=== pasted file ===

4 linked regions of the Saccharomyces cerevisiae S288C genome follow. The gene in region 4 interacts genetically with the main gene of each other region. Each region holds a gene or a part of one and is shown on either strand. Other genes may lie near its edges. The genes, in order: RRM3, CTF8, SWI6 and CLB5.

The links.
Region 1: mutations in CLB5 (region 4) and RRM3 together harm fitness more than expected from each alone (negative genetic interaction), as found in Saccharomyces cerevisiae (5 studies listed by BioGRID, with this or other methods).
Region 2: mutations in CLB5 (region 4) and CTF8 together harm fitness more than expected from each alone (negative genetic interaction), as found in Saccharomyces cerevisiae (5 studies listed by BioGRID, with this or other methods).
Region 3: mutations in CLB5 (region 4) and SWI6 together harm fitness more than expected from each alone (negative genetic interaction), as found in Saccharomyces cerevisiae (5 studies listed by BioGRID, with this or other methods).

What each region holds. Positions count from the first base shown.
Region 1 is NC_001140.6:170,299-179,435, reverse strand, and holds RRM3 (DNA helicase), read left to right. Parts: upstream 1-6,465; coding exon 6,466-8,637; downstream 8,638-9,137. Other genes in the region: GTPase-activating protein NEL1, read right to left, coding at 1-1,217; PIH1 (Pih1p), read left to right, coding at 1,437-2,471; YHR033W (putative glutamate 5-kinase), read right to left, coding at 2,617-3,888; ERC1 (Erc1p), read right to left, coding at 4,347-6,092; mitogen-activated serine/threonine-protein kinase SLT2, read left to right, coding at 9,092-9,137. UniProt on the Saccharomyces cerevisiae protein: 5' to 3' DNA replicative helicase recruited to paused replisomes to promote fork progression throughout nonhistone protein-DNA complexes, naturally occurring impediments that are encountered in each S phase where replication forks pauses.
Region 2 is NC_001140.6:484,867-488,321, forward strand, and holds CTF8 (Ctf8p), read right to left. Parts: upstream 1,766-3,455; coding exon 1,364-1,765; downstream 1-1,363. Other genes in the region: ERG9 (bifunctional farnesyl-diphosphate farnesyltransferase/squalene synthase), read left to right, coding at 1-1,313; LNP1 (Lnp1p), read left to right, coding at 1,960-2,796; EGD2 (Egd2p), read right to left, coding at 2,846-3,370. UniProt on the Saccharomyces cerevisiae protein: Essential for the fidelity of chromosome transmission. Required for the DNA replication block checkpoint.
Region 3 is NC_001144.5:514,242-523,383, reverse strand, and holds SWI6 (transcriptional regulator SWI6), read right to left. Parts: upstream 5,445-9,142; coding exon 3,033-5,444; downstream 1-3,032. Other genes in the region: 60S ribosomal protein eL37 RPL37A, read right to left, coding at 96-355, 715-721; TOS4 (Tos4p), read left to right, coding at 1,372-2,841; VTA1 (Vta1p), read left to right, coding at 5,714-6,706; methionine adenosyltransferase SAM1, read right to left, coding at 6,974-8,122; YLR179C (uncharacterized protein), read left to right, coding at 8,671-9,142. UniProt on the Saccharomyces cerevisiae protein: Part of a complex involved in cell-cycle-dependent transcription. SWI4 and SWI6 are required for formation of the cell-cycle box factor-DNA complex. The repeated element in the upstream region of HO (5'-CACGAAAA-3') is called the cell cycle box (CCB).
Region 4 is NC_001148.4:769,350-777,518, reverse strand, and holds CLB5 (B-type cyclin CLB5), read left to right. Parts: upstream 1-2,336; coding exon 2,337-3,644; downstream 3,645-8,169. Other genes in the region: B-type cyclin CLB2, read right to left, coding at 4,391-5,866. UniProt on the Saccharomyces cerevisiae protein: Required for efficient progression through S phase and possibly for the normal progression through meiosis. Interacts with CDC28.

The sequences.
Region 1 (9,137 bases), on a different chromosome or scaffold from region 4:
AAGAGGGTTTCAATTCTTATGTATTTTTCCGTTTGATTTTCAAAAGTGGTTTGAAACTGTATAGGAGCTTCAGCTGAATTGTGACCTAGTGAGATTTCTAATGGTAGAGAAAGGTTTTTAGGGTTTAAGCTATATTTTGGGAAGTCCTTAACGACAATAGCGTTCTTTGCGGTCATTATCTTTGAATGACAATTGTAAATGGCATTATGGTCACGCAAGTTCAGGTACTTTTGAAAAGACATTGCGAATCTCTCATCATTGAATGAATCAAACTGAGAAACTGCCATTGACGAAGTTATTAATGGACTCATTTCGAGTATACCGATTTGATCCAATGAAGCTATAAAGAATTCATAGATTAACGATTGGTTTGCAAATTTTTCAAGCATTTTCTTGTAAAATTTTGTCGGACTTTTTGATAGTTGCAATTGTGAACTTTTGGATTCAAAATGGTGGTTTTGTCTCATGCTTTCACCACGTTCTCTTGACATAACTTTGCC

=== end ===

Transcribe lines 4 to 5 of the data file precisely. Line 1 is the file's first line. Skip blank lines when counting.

Region 2: mutations in CLB5 (region 4) and CTF8 together harm fitness more than expected from each alone (negative genetic interaction), as found in Saccharomyces cerevisiae (5 studies listed by BioGRID, with this or other methods).
Region 3: mutations in CLB5 (region 4) and SWI6 together harm fitness more than expected from each alone (negative genetic interaction), as found in Saccharomyces cerevisiae (5 studies listed by BioGRID, with this or other methods).